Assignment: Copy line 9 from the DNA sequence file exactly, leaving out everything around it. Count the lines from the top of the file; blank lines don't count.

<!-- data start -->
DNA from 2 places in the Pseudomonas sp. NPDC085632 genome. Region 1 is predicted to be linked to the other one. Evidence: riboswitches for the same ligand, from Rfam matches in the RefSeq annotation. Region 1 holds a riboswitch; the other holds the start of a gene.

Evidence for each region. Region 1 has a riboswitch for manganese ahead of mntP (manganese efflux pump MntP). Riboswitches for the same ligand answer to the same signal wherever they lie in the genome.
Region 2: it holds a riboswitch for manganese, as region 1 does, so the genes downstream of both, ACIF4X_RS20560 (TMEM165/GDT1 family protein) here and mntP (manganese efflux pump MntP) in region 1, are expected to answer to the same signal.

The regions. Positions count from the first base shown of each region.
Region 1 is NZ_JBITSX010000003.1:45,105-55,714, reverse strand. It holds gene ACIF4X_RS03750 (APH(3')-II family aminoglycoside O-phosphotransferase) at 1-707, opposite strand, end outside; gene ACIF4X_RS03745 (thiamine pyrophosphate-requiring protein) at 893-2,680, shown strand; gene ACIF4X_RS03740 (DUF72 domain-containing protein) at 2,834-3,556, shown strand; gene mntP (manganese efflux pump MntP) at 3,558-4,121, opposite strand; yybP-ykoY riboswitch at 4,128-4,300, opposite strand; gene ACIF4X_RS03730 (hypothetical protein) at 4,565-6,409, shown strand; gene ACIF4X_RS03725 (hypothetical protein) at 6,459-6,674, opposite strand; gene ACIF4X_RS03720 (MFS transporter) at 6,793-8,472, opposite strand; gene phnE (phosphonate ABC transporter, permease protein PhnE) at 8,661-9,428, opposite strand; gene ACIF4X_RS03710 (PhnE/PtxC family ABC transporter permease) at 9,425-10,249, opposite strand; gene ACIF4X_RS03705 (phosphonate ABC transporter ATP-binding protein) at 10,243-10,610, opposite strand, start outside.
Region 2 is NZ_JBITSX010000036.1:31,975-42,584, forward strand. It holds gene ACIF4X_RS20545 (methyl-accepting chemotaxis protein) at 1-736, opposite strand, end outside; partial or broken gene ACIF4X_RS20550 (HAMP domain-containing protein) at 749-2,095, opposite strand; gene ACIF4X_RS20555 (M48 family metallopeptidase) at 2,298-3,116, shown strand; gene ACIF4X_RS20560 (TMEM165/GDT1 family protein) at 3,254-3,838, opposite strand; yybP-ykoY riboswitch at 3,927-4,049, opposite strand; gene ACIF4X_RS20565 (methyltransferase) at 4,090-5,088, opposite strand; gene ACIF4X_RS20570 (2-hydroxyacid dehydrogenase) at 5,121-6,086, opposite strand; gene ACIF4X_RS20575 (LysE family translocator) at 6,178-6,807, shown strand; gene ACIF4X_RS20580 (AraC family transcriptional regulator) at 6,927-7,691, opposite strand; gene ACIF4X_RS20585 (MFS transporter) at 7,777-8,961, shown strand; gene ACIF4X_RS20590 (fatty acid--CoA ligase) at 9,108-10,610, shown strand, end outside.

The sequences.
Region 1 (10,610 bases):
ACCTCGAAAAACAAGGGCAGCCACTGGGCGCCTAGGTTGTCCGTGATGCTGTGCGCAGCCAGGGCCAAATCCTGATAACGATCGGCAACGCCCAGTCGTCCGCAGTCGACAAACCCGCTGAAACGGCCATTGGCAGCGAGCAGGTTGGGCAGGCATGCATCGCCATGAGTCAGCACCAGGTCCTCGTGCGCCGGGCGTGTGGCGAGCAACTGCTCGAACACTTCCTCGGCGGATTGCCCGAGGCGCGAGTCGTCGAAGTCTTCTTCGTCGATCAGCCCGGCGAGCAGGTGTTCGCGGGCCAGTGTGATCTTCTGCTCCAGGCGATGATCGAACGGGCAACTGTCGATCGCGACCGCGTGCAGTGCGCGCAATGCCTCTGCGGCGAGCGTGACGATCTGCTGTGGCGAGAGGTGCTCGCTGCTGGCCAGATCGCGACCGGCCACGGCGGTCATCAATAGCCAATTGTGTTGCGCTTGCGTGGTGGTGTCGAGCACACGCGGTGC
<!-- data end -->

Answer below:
ACCTCGAAAAACAAGGGCAGCCACTGGGCGCCTAGGTTGTCCGTGATGCTGTGCGCAGCCAGGGCCAAATCCTGATAACGATCGGCAACGCCCAGTCGTCCGCAGTCGACAAACCCGCTGAAACGGCCATTGGCAGCGAGCAGGTTGGGCAGGCATGCATCGCCATGAGTCAGCACCAGGTCCTCGTGCGCCGGGCGTGTGGCGAGCAACTGCTCGAACACTTCCTCGGCGGATTGCCCGAGGCGCGAGTCGTCGAAGTCTTCTTCGTCGATCAGCCCGGCGAGCAGGTGTTCGCGGGCCAGTGTGATCTTCTGCTCCAGGCGATGATCGAACGGGCAACTGTCGATCGCGACCGCGTGCAGTGCGCGCAATGCCTCTGCGGCGAGCGTGACGATCTGCTGTGGCGAGAGGTGCTCGCTGCTGGCCAGATCGCGACCGGCCACGGCGGTCATCAATAGCCAATTGTGTTGCGCTTGCGTGGTGGTGTCGAGCACACGCGGTGC